“With expectations you can look at a player’s size, speed, agility, explosiveness and athleticism and know where they are on scale of physical talents and gifts,” Mitchell said. “I just like to go from sort of a blank canvas approach for any player, including Treasure.”
Mitchell sits down with every freshman player multiple times to inquire about what they want to become as a player, person and student. That won’t change with Hunt once he gets her on campus in late July.
“She is a supremely talented prospect that we believe has gifts and talents to make a big impact as a freshman,” Mitchell said. “But you couldn’t tell with Victoria Dunlap, Adia Mathis, Maci Morris and now with Treasure just how good they would be. You just don’t know until it happens.
“Adia was ranked as the 125th best player in country in one recruiting service and 67th in another. She had unbelievable talent and as a freshman was able to handle practice and the role she settled into. She became an All-American, two-time SEC Player of the Year.”
That led him to remember Jennifer O’Neill, the first McDonald’s All-American he signed. She had a “difficult” freshman season before becoming a “top level” player who made the WNBA.
“Both Adia and Jennifer had different rankings, different struggles but both went on to be great players and pro players,” Mitchell said. “It’s just hard to say how any player, no matter how highly ranked, will do until you see how they handle their freshman year.”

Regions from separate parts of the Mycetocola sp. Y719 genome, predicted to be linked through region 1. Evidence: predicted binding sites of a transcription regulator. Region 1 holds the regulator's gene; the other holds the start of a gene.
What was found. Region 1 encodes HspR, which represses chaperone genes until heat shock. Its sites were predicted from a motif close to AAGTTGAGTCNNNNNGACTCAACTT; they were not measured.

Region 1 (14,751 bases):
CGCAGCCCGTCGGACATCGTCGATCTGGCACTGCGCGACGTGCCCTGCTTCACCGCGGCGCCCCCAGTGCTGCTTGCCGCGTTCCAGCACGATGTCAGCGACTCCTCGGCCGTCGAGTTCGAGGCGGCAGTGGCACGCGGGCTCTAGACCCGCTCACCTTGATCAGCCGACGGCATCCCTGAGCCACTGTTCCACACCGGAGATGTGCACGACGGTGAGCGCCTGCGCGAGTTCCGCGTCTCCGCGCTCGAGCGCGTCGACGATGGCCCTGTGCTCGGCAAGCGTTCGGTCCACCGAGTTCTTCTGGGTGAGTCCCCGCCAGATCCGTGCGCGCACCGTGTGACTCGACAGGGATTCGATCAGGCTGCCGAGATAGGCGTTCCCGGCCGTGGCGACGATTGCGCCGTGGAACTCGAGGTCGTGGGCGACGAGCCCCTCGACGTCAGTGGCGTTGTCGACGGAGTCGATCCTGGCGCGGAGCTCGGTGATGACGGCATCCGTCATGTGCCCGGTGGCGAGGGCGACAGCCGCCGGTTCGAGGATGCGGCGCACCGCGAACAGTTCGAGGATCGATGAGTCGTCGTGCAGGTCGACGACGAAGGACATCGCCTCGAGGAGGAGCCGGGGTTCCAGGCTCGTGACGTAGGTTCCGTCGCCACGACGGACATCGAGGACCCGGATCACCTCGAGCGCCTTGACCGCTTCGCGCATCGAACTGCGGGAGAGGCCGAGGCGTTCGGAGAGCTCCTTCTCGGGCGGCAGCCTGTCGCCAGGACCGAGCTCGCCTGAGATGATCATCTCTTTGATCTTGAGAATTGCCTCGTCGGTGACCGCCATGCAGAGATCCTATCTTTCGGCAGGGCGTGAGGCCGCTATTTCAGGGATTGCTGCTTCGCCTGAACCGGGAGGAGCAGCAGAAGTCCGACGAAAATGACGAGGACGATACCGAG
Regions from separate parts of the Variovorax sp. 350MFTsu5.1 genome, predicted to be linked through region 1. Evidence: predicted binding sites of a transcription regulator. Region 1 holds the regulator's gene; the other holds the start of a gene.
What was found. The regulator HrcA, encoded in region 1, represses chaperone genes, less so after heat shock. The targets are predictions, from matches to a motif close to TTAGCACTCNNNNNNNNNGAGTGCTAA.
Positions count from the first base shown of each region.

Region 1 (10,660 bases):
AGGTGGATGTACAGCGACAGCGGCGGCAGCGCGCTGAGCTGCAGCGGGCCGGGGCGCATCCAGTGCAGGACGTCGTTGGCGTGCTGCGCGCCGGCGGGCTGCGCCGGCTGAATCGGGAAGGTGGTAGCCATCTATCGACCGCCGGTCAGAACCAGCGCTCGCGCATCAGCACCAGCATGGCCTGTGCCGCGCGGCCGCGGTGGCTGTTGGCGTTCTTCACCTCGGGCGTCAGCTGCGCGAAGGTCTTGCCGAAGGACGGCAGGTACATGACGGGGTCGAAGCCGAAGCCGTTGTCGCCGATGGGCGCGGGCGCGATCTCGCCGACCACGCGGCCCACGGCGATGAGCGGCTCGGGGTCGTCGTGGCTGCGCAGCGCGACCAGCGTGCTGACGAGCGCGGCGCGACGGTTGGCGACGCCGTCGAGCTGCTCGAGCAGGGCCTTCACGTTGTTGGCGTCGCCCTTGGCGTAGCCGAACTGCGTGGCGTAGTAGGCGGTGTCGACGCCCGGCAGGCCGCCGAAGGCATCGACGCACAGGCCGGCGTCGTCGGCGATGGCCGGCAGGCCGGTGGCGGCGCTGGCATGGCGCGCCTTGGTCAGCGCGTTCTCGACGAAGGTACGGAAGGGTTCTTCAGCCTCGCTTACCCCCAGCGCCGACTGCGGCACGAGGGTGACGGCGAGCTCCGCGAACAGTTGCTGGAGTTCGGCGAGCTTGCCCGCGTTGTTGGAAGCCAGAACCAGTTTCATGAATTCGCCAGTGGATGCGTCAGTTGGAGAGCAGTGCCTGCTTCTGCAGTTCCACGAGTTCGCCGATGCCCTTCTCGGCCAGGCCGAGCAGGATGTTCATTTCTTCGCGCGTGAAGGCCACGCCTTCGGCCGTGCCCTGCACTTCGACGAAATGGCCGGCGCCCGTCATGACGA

The 6-foot-1 Hunt has the right pedigree. She also was a McDonald’s All-American and is a top 10 recruit. She averaged 24.7 points, 5.3 rebounds and 3.2 assists per game for Hamilton Heights Christian Academy in Chattanooga. She’s a five-star signee with experience in some of the nation’s most prestigious events.
“We are going to work really hard to make sure she thrives as a freshman,” Mitchell said. “If she plays up to her abilities, she can make an incredible impact and we hope she does. But you have to give any freshman, even one as talented as Treasure, a chance to get here and see how she adjusts before you proclaim that she can do this or that.
“Treasure was a significant recruiting event for us. We are planning on her being a major player and know she has all the tools to do that. But you just have to be patient and give her time to adjust and everybody adjusts at a different pace.”